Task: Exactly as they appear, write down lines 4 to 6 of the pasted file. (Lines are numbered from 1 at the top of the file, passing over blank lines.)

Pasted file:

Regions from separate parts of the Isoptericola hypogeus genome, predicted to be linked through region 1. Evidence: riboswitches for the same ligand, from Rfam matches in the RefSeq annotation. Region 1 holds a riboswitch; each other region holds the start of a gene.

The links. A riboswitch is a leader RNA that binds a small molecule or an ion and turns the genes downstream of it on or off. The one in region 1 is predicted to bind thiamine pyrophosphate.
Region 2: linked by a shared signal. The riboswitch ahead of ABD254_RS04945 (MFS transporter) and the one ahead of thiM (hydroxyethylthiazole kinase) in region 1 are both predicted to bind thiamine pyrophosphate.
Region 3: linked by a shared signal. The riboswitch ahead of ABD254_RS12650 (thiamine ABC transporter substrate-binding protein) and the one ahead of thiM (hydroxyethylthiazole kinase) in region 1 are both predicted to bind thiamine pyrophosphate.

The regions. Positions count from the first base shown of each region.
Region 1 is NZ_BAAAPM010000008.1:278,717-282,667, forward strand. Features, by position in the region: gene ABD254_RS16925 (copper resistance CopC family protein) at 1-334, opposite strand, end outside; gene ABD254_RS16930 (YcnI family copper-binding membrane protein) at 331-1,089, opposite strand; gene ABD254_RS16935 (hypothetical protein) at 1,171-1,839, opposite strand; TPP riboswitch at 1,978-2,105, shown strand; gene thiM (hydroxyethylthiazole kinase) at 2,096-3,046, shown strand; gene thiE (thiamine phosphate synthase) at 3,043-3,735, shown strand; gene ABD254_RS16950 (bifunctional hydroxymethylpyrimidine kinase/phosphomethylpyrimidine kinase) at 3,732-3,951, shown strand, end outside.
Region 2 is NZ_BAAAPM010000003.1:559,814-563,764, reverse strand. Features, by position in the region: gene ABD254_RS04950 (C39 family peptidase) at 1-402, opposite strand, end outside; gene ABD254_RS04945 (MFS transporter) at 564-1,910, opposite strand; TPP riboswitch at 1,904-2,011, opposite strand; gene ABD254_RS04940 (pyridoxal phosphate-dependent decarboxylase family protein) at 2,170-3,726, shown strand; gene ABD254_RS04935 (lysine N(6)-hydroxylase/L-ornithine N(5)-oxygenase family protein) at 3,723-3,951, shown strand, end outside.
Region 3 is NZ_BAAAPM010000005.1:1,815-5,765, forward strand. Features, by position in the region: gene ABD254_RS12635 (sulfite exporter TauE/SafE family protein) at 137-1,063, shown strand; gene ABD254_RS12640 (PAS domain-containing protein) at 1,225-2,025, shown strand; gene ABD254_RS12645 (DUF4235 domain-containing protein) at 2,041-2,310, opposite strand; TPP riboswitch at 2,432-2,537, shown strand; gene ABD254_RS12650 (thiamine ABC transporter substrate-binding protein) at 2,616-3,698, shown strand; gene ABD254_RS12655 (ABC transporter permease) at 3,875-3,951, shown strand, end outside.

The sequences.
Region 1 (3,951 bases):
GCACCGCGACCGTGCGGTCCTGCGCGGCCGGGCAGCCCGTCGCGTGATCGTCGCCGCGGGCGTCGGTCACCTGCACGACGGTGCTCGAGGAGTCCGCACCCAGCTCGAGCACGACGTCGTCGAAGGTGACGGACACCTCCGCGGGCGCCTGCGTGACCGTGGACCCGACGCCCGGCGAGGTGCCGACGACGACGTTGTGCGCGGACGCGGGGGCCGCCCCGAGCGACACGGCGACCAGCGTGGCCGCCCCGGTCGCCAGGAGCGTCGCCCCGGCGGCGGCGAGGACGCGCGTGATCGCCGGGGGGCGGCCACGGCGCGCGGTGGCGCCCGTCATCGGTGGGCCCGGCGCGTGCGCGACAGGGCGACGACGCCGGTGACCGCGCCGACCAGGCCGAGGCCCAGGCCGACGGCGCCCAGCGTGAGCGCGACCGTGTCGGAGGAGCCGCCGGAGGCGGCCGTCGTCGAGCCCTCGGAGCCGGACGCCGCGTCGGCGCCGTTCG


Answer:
Region 3: linked by a shared signal. The riboswitch ahead of ABD254_RS12650 (thiamine ABC transporter substrate-binding protein) and the one ahead of thiM (hydroxyethylthiazole kinase) in region 1 are both predicted to bind thiamine pyrophosphate.

The regions. Positions count from the first base shown of each region.
Region 1 is NZ_BAAAPM010000008.1:278,717-282,667, forward strand. Features, by position in the region: gene ABD254_RS16925 (copper resistance CopC family protein) at 1-334, opposite strand, end outside; gene ABD254_RS16930 (YcnI family copper-binding membrane protein) at 331-1,089, opposite strand; gene ABD254_RS16935 (hypothetical protein) at 1,171-1,839, opposite strand; TPP riboswitch at 1,978-2,105, shown strand; gene thiM (hydroxyethylthiazole kinase) at 2,096-3,046, shown strand; gene thiE (thiamine phosphate synthase) at 3,043-3,735, shown strand; gene ABD254_RS16950 (bifunctional hydroxymethylpyrimidine kinase/phosphomethylpyrimidine kinase) at 3,732-3,951, shown strand, end outside.